Legna gained her feet again, rubbing her hands together as if they were chilled, pacing the ornate woven carpet that covered the stone floor, her silken slippers barely making a whisper of sound and the sheer outer panels of her gown fluttering in the breeze her movements created.

Realizing what she was doing, she stopped short, glancing heavenward and seeking strength for a moment. She moved to the window, pulling the drapes aside so she could see the vast lawns and gardens that stretched out before the grand castle. Noah’s choice of a home was clearly a throwback to the time in which he had been born. Like him, she had always felt more comfortable in its environment than in the more modern choices that were available.

Dawn was starting its approach and she should be tired, preparing for bed, and getting ready to snuggle down in the warm sunlight-streamed room for the day. Legna glanced at the magnificent four-poster bed behind her, even going so far as moving to touch the heavy tapestry bed curtains she had made for it many decades past. The scenes depicted within reflected all those she had loved at the time, most of whom existed still. She touched the figure of a dark-haired, jovial male Demon who was prevalent in the artwork, his image repeated often.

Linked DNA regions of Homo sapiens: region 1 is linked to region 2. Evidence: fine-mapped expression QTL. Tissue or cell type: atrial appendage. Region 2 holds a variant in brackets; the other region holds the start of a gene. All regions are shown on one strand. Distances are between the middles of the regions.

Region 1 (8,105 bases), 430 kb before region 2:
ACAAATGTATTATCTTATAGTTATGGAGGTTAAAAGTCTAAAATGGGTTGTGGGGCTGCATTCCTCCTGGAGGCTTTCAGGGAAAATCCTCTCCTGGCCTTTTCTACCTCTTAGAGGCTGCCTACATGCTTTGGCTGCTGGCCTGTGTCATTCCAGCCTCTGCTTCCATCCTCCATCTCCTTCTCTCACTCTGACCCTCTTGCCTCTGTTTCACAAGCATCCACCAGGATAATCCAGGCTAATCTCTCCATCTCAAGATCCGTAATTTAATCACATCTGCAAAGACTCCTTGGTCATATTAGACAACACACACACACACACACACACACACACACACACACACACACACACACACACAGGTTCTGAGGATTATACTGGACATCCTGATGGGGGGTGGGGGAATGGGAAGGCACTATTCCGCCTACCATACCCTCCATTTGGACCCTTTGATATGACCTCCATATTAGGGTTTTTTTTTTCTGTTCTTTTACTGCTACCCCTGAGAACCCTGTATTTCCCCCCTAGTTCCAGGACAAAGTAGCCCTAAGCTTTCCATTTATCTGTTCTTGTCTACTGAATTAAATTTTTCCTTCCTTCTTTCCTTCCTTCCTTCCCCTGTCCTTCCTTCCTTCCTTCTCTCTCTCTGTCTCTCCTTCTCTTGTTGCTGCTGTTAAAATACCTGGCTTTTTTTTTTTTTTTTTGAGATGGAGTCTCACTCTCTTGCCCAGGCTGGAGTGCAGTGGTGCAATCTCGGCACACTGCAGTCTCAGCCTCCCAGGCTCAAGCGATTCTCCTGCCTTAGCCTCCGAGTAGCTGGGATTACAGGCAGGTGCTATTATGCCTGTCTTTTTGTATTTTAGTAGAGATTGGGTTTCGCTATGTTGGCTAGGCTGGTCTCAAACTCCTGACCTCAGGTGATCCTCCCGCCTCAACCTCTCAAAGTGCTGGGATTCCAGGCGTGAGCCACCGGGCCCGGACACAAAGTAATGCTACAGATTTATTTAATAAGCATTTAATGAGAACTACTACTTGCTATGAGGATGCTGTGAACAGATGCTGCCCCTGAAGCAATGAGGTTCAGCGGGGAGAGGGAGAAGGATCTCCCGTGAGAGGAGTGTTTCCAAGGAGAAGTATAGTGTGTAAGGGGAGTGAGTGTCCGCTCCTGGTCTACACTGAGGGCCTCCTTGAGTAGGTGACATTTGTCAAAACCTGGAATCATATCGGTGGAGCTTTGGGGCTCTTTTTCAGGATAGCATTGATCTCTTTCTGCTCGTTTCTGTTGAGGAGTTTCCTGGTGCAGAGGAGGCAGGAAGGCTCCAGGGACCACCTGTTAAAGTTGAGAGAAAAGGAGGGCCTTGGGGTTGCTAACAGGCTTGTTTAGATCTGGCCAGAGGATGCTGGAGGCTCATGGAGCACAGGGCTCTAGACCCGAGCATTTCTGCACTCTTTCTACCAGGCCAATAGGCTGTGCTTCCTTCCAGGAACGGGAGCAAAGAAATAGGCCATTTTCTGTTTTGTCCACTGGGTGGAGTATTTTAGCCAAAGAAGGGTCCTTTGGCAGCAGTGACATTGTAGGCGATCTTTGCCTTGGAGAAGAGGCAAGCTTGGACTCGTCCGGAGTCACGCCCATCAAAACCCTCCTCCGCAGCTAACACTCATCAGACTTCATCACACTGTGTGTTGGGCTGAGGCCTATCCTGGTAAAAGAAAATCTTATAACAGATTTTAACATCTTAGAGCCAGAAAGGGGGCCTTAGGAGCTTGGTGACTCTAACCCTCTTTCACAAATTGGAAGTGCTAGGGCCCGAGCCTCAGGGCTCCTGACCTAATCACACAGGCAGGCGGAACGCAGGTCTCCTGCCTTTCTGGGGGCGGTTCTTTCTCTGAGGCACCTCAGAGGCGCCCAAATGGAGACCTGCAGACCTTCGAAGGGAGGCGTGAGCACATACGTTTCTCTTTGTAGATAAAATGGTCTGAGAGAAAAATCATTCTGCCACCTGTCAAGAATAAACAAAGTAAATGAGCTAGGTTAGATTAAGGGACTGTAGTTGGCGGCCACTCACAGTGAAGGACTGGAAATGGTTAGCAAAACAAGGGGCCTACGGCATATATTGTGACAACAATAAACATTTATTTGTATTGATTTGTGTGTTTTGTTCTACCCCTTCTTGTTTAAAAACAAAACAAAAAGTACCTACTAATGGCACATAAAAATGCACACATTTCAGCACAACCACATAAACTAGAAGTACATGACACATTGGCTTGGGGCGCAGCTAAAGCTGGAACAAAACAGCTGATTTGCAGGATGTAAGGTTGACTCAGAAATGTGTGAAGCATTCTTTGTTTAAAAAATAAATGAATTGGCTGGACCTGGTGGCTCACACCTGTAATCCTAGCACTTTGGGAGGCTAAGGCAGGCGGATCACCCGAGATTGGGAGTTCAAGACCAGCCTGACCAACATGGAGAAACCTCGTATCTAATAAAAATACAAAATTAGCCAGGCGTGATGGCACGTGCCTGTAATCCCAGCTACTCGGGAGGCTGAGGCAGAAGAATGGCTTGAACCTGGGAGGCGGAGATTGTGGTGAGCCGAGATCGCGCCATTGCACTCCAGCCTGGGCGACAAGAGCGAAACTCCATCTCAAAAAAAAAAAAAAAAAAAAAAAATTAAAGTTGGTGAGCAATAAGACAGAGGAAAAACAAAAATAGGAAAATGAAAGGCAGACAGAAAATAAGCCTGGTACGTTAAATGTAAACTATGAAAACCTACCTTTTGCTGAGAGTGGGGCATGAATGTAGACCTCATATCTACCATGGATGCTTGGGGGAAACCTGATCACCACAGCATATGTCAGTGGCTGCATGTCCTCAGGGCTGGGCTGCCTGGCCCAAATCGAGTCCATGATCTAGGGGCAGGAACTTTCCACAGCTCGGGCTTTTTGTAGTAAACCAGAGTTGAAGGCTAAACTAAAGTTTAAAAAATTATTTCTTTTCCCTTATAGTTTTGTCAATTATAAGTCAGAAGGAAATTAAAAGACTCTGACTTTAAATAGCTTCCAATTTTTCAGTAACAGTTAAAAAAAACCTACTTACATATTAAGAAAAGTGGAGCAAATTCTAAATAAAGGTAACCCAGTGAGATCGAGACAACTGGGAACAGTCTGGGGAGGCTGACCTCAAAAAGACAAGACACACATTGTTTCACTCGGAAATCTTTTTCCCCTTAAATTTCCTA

Her Siddah, her mentor. The man who had become as much a father to her as her brother had become after their father’s death. She had never been at a loss for strong males in her life, and she had adored every one of them. They had taught her so much, molded her into who she was, striking the perfect balance between guidance and freedom, discipline and contentment.

And now, along with her father and her mother, Lucas was dead. She closed her eyes, shaking her head to try and ward off the last images she had been given of Lucas. Darling Lucas, trapped in a pentagram across from her, spouting her most precious secret, her power name, for all to hear and use against her. And, the ultimate betrayal, his poor body and soul twisted into those of a demoralized monster.

That was the night Legna had learned what it truly meant to hate another creature. She had never thought herself capable of it, but she had felt it like a white and black poison burning through her every cell, scorching beneath her skin until she was certain her pores would ooze with the vileness of it. It had struck her in the moment she’d finally gotten her hands on one of the four human magic-users responsible for the travesty that had forced the end of Lucas’s precious life. She had acted on her rage and, for the first time in all her years, Legna had learned what it meant to let loose her instinctual animal nature.